Vanessa was raving about her favorite streetside mami (noodle) stall, which served noodles with beef brains, so we tried some of that, too. I just had a sip off my Ian’s bowl. The noodles were nice and chewy, not overcooked. The broth was deep and rich and tasted like it had been simmering for a lot longer than the three hours tthe veendor said it took to cook it. The brains were soft and buttery. Brains aren’t my thing, but I can understand why this dish is such a big hit. The piping hot snack cost Php35 (US$.70) and is filling as well as delicious. No wonder it sells out so fast.

It was also mentioned that we had to try the Razon’s halo-halo in Pampanga, where the chain is originally from, because the serving in Manila is but a shadow of the glory that can be found in Pampanga. And you know what? It’s true! A Razon’s halo-halo in Manila, though absolutely delicious, only comes witha smidge of ingredients–the rest is ice and milk. In San Fernando–we didn’t even try it in Guagua, where it’s from–the ingredients take up half the tumbler! At Php80, it’s a bit expensive by Pampanga standards, but still cheaper than in Manila (where it costs Php115), and more satisfying, to boot.

Pampanga halo-halo is diifferent from regular halo-halo. Also known as ‘white halo-halo,’ it only has three ingredients, leche flan being the darkest in color, and doesn’t use beans. We got an extra plate of leche flan because you can never have enough leche flan with your halo-halo. At Php80 for five slices, Razon’s leche flan is expensive, even by Manila standards, but it was oh so worth it. Creamy with a hint of citrus, a reminder of how most places don’t make leche flan like this anymore.

Ian and I also stopped by the San Ferando Wet Market, where we bought Pampanga-style tocino (cured pork) and longganisa (breakfast sausage) to take home. If you like your breakfast meat sweet, Pampanga-style is for you! Our last lunch was at Abe’s Farm at the foot of Mt. Arayat. You get the same fare as the Abe’s restaurants in Manila, but with a different view. The only thing missing were hammocks where we could nap after.

There were more places that we wanted to try, but we didn’t have time or stomach space. It only means that we’ll have to find our way back someday.

Thank you very much to Vanessa, Melissa, Malds, and your mom for being so nice to us! 

P.S. If you happen to be in The Orchid Gardens, check out the 7-Eleven outside. It has wood paneling, well-lit booths, and machuca tiles.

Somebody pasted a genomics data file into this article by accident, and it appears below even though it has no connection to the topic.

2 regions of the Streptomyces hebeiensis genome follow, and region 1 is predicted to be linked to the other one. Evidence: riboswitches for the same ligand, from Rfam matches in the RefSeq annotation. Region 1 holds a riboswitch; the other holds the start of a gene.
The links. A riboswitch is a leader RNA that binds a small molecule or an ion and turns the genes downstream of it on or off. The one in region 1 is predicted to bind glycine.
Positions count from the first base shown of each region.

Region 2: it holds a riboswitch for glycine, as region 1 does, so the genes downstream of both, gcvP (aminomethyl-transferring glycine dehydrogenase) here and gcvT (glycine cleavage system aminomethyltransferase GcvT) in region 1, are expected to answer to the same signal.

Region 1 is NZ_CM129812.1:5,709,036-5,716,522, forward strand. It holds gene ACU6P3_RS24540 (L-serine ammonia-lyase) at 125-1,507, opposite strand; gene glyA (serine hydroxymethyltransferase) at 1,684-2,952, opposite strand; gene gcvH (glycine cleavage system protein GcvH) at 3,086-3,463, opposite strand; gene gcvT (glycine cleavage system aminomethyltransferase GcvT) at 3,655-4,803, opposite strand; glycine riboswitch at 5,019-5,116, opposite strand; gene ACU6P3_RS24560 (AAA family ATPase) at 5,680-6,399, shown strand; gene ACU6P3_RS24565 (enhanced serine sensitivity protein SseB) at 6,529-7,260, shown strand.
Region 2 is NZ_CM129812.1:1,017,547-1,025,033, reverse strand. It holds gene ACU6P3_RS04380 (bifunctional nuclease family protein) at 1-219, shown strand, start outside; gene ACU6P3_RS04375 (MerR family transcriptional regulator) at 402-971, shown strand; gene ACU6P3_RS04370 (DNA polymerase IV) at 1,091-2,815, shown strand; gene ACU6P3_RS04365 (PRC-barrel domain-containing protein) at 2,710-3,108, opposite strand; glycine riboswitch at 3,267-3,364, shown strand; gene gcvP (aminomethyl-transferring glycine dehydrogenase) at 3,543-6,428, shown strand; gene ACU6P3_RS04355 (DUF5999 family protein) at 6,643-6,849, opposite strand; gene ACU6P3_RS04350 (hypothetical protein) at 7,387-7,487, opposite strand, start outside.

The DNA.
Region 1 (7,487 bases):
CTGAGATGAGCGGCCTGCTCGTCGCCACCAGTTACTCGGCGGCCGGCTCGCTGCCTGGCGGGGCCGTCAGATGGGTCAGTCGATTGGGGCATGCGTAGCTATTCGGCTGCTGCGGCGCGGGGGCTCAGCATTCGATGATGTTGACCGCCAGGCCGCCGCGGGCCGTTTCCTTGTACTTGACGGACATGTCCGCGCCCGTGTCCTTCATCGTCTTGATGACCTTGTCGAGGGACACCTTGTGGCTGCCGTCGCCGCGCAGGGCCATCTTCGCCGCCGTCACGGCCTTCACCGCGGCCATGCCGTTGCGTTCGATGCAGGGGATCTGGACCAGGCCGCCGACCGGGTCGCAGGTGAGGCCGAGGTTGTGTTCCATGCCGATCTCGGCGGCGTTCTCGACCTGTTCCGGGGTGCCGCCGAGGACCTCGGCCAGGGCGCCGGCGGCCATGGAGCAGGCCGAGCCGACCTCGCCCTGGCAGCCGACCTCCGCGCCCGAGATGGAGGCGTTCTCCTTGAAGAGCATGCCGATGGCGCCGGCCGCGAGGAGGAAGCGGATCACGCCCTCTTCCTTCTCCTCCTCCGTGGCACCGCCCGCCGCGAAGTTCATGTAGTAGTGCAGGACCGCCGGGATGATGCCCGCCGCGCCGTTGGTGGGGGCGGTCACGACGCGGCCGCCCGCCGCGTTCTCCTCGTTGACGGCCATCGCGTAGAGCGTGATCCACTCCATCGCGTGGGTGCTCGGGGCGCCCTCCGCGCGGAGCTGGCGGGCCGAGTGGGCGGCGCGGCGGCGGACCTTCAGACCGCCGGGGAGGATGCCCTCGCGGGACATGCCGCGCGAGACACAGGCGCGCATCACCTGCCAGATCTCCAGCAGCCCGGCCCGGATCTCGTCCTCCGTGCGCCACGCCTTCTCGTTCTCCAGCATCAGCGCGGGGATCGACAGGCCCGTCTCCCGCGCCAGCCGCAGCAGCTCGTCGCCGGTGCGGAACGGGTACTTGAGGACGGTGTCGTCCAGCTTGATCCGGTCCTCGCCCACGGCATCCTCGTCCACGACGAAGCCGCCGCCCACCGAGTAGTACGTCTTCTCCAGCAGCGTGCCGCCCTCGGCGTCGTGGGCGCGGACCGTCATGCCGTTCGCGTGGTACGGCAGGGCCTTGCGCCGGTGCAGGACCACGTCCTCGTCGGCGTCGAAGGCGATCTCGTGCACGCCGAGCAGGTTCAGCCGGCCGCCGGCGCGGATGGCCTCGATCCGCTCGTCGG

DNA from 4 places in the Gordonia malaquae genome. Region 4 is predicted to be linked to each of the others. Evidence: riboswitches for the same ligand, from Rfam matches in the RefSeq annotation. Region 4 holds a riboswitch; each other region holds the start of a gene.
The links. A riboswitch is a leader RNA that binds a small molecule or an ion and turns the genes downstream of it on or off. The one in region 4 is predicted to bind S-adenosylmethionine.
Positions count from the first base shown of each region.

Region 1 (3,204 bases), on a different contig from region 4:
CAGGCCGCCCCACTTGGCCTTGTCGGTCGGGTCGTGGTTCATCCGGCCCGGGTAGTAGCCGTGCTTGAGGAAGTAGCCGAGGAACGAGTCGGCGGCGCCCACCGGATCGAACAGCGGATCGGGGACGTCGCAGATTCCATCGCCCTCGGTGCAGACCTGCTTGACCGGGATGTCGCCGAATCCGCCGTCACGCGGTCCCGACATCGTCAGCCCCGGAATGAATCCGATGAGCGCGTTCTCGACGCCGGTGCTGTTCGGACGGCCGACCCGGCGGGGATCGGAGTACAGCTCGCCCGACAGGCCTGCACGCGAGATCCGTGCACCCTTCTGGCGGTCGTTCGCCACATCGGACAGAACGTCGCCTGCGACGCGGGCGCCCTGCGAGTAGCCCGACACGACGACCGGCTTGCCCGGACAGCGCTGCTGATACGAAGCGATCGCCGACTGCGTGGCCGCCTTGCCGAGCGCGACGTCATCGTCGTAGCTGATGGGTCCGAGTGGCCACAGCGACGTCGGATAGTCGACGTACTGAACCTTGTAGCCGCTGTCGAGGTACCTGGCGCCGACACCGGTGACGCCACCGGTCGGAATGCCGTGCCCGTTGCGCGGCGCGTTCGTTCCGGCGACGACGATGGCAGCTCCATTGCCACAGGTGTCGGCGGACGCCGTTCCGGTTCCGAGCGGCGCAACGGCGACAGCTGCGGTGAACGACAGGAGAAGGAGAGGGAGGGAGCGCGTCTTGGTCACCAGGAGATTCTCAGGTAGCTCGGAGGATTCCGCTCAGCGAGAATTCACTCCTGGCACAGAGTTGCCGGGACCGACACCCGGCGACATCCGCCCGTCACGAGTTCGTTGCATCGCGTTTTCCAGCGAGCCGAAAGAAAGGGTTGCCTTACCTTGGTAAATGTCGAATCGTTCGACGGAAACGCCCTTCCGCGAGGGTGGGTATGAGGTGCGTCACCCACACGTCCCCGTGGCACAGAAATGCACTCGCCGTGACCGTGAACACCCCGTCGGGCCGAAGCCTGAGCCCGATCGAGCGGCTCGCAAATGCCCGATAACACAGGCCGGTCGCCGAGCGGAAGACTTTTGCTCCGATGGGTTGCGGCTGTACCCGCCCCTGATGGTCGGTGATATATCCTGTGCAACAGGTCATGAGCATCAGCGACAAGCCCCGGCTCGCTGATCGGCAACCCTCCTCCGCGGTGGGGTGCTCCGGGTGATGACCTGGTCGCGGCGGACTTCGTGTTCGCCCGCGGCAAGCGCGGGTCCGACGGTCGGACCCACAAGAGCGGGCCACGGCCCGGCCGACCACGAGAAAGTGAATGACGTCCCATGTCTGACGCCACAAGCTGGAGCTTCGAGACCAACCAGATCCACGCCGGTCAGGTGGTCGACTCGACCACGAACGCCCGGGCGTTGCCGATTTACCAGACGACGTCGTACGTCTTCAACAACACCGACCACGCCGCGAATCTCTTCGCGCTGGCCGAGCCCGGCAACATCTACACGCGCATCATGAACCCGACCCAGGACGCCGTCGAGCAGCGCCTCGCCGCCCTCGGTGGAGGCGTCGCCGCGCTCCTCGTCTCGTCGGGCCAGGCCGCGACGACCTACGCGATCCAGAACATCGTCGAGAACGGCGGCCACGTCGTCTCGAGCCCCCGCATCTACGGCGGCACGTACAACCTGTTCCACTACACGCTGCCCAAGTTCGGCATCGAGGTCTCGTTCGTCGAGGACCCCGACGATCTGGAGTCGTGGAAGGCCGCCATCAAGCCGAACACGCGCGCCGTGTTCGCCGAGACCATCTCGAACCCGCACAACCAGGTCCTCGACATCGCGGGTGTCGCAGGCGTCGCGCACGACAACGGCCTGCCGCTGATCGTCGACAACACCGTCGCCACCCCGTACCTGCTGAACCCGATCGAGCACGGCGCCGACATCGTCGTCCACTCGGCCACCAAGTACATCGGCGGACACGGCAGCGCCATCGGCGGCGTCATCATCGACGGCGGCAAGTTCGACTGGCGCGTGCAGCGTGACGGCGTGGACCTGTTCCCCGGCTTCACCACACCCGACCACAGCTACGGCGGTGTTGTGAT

As a depressive, ‘just okay’ is a good thing

Photo by Ptr. Michael Lim.

A depressive friend once told me that feeling ‘just okay’ was what she aimed for every day.

As a depressive myself, I can empathize. Everyone expects to be happy all the time, like constant happiness is what humans should strive for, though it’s since been proved as not being normal.

But there’s extra pressure for people experiencing depression to ‘cheer up’ because surely, if you’re sad, looking on the bright side is all you need to do to be happy, right? Why settle for ‘just okay’ when you can be supercalifragilisticexpialidocious on the daily?

What non-depressives don’t realize that for someone used to the crushing weight of their hopelessness, to someone who would rather sleep all day because we all die and there is no point in anything, ‘just okay’ means being able to get out of bed. It means being able to bathe and eat and get out of the house, to meet friends without worrying about bringing them down.

‘Just okay’ means hearing about a death without one’s first thought being ‘why couldn’t it have been me?’ ‘Just okay’ means being okay about still being alive and recognizing it as a blessing and not a curse, a chance to do good things for oneself and for others.

My friend’s statement made so much sense. Now, when we ask each other how we are and we say, ‘just okay,’ we both know that it means we’re fine.

True Supernatural Stories: Felicia talks about her abilities

Today’s reader wants to be known as Felicia. She grew up sensing things and hiding them from other people because of her intense Christian background, only to later realize that her mother grew up with the same abilities, and she too had to tamp them down.

Felicia’s answers are in Taglish (a mix of English and Tagalog) but can be easily understood, even if you don’t know Tagalog. If you do know Tagalog, the #hugot is strong in this one.

Do you believe in the supernatural? 

Totally believe in it; all over it. I was born and raised a Christian, so I guess it comes with the territory.

I have relatives who are the fire-and-brimstone kind of Christians, so I learned about Satan and friends really early on. I wouldn’t say I’m interested in it in the sense that I actively tried to learn more about it, though. I didn’t have books of spells or memorized chants or anything like that, though I did spend lots of time in the library reading about it. I was surrounded by people who constantly invoked the powers of the Holy Spirit to fight Evil (capital E), so the supernatural wasn’t that big of a deal.

I distinctly remember being confused as a child about one thing, though, and I suppose this confusion was what led me to a lot of the questions I asked later on in life. I remember “seeing” my first…something (I’ll get to the part why I’m calling it “something” in a bit)…during one summer Bible camp. (Told you, hardcore Christians

I was surrounded by people who constantly invoked the powers of the Holy Spirit to fight Evil (capital E), so the supernatural wasn’t that big of a deal. I distinctly remember being confused as a child about one thing, though, and I suppose this confusion was what led me to a lot of the questions I asked later on in life. I remember “seeing” my first…something (I’ll get to the part why I’m calling it “something” in a bit)…during one summer Bible camp. (Told you, hardcore Christians